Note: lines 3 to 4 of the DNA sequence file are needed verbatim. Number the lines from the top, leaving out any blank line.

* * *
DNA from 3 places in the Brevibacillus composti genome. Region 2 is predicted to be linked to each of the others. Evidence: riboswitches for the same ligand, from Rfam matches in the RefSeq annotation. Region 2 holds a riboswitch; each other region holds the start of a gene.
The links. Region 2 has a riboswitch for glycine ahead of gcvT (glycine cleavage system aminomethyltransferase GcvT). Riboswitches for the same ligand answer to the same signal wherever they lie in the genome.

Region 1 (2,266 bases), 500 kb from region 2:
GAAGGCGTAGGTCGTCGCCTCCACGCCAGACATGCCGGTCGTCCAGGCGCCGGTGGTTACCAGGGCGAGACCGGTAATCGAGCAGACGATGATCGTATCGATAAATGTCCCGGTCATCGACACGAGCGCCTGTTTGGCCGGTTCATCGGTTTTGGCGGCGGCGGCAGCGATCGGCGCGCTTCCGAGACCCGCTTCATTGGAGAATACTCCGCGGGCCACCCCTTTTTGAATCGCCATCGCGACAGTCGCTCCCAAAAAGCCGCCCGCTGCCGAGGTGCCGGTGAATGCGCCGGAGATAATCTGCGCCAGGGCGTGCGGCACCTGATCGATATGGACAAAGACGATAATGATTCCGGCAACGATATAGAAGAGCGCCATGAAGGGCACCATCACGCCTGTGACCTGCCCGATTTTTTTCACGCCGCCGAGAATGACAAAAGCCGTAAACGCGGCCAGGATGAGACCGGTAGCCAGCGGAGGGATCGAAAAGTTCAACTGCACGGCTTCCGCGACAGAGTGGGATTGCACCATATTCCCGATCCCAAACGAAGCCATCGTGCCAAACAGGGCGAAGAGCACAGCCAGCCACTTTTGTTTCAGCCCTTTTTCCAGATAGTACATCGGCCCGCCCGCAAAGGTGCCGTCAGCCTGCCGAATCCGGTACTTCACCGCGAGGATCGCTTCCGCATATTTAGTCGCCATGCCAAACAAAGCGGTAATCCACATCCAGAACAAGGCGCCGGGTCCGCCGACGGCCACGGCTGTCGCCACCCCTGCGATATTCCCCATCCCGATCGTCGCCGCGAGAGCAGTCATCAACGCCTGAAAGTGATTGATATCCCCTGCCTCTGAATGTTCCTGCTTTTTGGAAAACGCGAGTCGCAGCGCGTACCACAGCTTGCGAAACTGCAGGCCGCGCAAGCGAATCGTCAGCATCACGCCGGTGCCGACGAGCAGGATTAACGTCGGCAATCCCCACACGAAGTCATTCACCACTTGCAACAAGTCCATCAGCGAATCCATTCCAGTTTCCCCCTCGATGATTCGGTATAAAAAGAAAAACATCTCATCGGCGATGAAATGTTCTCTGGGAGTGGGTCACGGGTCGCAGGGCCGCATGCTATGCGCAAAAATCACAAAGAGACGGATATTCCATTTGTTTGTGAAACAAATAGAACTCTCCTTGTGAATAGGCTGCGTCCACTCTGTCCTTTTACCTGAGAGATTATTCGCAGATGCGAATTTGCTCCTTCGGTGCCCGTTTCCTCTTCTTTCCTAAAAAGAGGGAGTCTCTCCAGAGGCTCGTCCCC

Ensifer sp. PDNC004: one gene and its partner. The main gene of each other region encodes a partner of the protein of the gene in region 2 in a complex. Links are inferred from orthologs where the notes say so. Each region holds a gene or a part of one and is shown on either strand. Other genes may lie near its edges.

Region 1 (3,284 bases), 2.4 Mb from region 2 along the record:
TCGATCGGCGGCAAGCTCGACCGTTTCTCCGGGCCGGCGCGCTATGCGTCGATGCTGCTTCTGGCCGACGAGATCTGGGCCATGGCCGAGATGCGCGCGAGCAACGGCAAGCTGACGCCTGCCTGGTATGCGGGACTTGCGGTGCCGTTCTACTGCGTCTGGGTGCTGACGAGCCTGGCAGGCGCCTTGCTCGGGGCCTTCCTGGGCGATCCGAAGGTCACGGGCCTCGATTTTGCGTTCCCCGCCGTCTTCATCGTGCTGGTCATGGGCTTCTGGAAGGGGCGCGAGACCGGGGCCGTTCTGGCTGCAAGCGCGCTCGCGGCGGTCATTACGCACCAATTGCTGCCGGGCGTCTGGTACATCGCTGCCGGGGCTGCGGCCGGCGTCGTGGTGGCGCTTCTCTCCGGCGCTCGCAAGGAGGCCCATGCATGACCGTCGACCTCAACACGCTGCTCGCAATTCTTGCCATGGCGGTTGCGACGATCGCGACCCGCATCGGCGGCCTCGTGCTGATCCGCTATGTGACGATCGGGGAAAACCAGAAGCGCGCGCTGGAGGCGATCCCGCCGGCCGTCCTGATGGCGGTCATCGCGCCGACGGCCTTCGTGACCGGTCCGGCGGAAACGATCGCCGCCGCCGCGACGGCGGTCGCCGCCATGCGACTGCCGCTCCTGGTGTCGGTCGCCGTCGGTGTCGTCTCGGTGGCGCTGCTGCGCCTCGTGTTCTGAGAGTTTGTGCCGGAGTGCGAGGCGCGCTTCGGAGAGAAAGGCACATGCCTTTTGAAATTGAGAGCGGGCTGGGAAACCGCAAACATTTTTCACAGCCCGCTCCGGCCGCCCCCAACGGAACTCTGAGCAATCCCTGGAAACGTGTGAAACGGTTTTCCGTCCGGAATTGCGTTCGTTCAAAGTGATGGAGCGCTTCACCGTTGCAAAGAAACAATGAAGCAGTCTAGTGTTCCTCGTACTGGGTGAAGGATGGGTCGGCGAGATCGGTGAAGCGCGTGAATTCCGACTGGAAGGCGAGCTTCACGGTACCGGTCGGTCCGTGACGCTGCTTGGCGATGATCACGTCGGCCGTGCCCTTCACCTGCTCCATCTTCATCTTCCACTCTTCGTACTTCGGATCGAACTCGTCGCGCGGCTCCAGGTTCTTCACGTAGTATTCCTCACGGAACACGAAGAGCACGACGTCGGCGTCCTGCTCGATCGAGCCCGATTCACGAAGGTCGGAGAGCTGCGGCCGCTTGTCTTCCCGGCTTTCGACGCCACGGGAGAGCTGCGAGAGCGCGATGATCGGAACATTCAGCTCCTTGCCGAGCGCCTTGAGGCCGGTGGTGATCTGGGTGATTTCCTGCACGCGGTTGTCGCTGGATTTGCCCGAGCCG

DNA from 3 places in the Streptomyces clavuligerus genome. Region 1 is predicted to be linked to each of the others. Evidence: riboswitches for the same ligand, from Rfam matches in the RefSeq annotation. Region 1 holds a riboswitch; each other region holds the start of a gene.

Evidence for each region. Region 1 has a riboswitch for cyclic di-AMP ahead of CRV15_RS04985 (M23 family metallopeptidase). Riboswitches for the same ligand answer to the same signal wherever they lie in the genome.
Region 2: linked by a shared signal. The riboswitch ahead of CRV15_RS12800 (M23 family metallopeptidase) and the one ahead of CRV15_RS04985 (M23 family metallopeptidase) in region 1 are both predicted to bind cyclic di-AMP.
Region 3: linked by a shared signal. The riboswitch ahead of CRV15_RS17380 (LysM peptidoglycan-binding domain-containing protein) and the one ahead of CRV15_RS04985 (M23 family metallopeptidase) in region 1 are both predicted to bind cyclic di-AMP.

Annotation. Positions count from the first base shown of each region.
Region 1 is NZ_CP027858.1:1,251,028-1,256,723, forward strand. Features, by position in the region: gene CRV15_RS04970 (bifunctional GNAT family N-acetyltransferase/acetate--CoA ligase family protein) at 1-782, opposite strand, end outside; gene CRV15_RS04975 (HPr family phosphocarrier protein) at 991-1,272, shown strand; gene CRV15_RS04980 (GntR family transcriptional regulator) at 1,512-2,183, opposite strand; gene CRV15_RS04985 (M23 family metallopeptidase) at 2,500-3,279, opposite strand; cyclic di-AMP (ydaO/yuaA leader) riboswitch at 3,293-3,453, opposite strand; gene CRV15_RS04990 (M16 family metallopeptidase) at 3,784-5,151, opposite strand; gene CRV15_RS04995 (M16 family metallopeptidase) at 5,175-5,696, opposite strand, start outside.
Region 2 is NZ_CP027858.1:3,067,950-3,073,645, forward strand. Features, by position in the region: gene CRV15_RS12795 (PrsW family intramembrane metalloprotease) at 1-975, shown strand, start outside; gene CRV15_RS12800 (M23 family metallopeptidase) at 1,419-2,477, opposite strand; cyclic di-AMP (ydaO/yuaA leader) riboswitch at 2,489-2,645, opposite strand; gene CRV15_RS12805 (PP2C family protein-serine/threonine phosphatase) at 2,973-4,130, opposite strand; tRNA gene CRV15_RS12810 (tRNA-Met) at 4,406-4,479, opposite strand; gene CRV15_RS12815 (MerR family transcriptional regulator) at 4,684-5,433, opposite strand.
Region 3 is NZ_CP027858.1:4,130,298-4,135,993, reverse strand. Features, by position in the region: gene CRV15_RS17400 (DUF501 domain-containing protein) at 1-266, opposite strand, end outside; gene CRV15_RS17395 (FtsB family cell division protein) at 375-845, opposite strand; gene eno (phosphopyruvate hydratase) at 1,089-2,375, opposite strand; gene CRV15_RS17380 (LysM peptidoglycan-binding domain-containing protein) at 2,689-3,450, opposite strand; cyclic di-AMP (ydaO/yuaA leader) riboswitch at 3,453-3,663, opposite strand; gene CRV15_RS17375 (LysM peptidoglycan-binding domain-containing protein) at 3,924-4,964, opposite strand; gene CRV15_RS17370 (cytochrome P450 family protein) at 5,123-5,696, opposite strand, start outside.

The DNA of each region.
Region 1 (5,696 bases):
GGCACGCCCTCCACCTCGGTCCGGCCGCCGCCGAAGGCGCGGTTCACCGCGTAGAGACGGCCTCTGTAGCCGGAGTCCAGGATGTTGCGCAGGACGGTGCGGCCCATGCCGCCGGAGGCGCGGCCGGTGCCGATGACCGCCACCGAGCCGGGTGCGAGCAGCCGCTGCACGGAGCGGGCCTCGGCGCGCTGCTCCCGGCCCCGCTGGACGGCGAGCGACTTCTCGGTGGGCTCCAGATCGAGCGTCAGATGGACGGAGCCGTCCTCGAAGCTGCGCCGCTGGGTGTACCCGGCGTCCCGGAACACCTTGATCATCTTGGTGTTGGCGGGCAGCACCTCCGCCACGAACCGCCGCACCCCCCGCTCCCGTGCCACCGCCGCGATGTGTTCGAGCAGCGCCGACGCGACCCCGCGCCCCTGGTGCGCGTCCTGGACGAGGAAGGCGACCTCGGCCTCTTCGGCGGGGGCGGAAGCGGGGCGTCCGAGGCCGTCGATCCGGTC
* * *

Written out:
Region 1 (2,266 bases), 500 kb from region 2:
GAAGGCGTAGGTCGTCGCCTCCACGCCAGACATGCCGGTCGTCCAGGCGCCGGTGGTTACCAGGGCGAGACCGGTAATCGAGCAGACGATGATCGTATCGATAAATGTCCCGGTCATCGACACGAGCGCCTGTTTGGCCGGTTCATCGGTTTTGGCGGCGGCGGCAGCGATCGGCGCGCTTCCGAGACCCGCTTCATTGGAGAATACTCCGCGGGCCACCCCTTTTTGAATCGCCATCGCGACAGTCGCTCCCAAAAAGCCGCCCGCTGCCGAGGTGCCGGTGAATGCGCCGGAGATAATCTGCGCCAGGGCGTGCGGCACCTGATCGATATGGACAAAGACGATAATGATTCCGGCAACGATATAGAAGAGCGCCATGAAGGGCACCATCACGCCTGTGACCTGCCCGATTTTTTTCACGCCGCCGAGAATGACAAAAGCCGTAAACGCGGCCAGGATGAGACCGGTAGCCAGCGGAGGGATCGAAAAGTTCAACTGCACGGCTTCCGCGACAGAGTGGGATTGCACCATATTCCCGATCCCAAACGAAGCCATCGTGCCAAACAGGGCGAAGAGCACAGCCAGCCACTTTTGTTTCAGCCCTTTTTCCAGATAGTACATCGGCCCGCCCGCAAAGGTGCCGTCAGCCTGCCGAATCCGGTACTTCACCGCGAGGATCGCTTCCGCATATTTAGTCGCCATGCCAAACAAAGCGGTAATCCACATCCAGAACAAGGCGCCGGGTCCGCCGACGGCCACGGCTGTCGCCACCCCTGCGATATTCCCCATCCCGATCGTCGCCGCGAGAGCAGTCATCAACGCCTGAAAGTGATTGATATCCCCTGCCTCTGAATGTTCCTGCTTTTTGGAAAACGCGAGTCGCAGCGCGTACCACAGCTTGCGAAACTGCAGGCCGCGCAAGCGAATCGTCAGCATCACGCCGGTGCCGACGAGCAGGATTAACGTCGGCAATCCCCACACGAAGTCATTCACCACTTGCAACAAGTCCATCAGCGAATCCATTCCAGTTTCCCCCTCGATGATTCGGTATAAAAAGAAAAACATCTCATCGGCGATGAAATGTTCTCTGGGAGTGGGTCACGGGTCGCAGGGCCGCATGCTATGCGCAAAAATCACAAAGAGACGGATATTCCATTTGTTTGTGAAACAAATAGAACTCTCCTTGTGAATAGGCTGCGTCCACTCTGTCCTTTTACCTGAGAGATTATTCGCAGATGCGAATTTGCTCCTTCGGTGCCCGTTTCCTCTTCTTTCCTAAAAAGAGGGAGTCTCTCCAGAGGCTCGTCCCC